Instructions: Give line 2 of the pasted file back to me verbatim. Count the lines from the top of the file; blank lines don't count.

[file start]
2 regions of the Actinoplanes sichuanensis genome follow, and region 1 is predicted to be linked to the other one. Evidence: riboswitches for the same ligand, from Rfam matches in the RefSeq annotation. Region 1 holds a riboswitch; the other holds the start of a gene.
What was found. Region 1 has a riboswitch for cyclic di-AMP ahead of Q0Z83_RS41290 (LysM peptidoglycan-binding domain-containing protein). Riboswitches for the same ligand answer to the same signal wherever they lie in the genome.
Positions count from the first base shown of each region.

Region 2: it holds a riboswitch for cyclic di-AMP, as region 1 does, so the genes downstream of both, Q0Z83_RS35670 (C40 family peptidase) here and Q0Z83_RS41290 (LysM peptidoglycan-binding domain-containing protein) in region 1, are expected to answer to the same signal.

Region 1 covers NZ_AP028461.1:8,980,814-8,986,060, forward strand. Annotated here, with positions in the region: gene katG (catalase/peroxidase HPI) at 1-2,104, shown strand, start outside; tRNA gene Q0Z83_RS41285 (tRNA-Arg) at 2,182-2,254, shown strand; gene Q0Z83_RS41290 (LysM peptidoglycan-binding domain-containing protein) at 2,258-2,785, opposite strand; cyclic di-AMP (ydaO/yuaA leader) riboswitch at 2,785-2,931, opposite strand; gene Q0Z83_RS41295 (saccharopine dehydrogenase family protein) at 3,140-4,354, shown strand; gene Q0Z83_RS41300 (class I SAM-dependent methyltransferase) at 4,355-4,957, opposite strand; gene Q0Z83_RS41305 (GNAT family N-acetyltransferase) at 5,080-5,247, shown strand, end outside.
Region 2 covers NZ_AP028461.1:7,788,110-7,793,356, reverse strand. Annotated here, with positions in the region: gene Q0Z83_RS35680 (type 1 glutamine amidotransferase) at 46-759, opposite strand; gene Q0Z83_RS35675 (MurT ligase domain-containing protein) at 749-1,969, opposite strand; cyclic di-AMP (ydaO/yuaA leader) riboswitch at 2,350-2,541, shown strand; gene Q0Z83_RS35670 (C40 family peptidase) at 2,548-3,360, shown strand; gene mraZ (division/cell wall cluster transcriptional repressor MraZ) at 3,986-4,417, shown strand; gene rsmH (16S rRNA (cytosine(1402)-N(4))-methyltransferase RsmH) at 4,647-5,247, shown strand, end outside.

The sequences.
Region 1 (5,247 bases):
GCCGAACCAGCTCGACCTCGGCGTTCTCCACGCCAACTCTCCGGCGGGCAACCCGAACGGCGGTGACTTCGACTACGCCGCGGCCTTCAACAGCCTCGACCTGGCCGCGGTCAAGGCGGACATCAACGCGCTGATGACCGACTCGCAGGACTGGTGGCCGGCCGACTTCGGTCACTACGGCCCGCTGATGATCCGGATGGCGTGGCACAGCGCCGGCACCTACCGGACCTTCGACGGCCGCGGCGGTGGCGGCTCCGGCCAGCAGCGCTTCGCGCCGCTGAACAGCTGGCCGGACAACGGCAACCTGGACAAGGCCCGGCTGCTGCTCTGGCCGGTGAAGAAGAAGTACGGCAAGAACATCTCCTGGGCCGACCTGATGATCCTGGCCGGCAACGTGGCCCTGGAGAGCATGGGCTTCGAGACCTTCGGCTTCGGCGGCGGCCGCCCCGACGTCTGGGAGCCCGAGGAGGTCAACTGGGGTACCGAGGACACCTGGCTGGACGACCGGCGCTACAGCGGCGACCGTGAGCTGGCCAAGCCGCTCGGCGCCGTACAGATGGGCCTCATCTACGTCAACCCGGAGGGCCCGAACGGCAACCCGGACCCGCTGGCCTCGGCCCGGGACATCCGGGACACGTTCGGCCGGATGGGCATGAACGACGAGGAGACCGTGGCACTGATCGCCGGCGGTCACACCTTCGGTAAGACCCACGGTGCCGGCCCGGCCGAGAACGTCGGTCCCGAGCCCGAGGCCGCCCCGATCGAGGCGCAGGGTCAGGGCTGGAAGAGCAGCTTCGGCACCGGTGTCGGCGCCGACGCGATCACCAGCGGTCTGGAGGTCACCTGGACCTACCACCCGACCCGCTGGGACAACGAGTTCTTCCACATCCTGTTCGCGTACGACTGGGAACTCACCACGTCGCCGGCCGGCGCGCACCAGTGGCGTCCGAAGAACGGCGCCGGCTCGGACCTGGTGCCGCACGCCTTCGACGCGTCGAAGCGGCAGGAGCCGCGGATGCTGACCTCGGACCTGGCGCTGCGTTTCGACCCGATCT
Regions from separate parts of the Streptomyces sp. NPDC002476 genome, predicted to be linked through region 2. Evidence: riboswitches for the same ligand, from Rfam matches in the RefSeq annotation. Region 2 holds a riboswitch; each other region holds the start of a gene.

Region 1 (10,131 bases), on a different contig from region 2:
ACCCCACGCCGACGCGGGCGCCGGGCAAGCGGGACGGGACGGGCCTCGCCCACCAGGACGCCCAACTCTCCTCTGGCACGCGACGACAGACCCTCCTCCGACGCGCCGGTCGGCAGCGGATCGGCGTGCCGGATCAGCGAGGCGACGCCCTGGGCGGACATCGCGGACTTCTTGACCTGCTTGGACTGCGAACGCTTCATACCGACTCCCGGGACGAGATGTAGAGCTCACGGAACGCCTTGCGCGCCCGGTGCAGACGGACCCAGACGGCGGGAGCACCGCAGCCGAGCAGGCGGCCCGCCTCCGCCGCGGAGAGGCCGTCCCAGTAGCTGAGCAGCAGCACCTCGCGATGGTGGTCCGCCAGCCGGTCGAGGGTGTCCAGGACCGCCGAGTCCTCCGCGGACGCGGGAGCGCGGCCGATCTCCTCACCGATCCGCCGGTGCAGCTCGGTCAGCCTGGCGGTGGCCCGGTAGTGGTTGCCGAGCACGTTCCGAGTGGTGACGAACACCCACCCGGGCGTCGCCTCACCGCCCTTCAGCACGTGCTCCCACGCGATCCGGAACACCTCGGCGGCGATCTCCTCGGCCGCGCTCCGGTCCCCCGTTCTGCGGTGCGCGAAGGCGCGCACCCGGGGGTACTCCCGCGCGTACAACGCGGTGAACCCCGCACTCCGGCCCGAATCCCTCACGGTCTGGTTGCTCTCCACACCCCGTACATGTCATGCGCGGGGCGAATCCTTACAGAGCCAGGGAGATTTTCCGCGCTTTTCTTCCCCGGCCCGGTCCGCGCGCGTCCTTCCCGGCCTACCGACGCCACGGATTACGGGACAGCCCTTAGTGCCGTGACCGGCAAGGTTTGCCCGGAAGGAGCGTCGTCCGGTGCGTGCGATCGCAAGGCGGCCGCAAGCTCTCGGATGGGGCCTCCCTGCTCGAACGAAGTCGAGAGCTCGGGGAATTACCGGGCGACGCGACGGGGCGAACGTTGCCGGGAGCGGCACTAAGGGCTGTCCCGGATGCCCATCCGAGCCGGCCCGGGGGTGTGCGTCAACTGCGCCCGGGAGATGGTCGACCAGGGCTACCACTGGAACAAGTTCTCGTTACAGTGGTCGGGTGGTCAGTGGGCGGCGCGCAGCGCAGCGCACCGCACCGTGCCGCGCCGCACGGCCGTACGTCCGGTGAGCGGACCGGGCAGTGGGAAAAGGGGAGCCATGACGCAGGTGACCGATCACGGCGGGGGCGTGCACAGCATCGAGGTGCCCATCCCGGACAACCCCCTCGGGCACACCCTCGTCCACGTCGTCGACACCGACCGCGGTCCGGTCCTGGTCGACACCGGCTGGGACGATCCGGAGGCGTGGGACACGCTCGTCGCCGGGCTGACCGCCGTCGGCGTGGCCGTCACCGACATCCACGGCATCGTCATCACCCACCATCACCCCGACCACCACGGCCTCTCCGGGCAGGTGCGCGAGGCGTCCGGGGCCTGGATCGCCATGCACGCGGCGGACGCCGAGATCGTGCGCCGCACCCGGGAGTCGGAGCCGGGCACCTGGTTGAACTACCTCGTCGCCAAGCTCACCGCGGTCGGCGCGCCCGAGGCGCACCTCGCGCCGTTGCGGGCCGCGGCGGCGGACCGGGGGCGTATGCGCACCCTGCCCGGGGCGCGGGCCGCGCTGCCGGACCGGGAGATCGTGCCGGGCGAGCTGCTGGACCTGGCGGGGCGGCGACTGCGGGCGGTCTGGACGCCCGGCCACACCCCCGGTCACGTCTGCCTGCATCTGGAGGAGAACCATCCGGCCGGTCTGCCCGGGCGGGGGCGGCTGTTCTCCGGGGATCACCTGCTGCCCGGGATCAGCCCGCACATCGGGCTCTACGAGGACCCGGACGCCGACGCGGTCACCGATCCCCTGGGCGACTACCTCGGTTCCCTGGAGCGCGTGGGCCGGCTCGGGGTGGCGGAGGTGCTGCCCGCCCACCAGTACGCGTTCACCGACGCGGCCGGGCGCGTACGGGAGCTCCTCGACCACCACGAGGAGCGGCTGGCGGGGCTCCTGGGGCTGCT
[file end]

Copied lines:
What was found. Region 1 has a riboswitch for cyclic di-AMP ahead of Q0Z83_RS41290 (LysM peptidoglycan-binding domain-containing protein). Riboswitches for the same ligand answer to the same signal wherever they lie in the genome.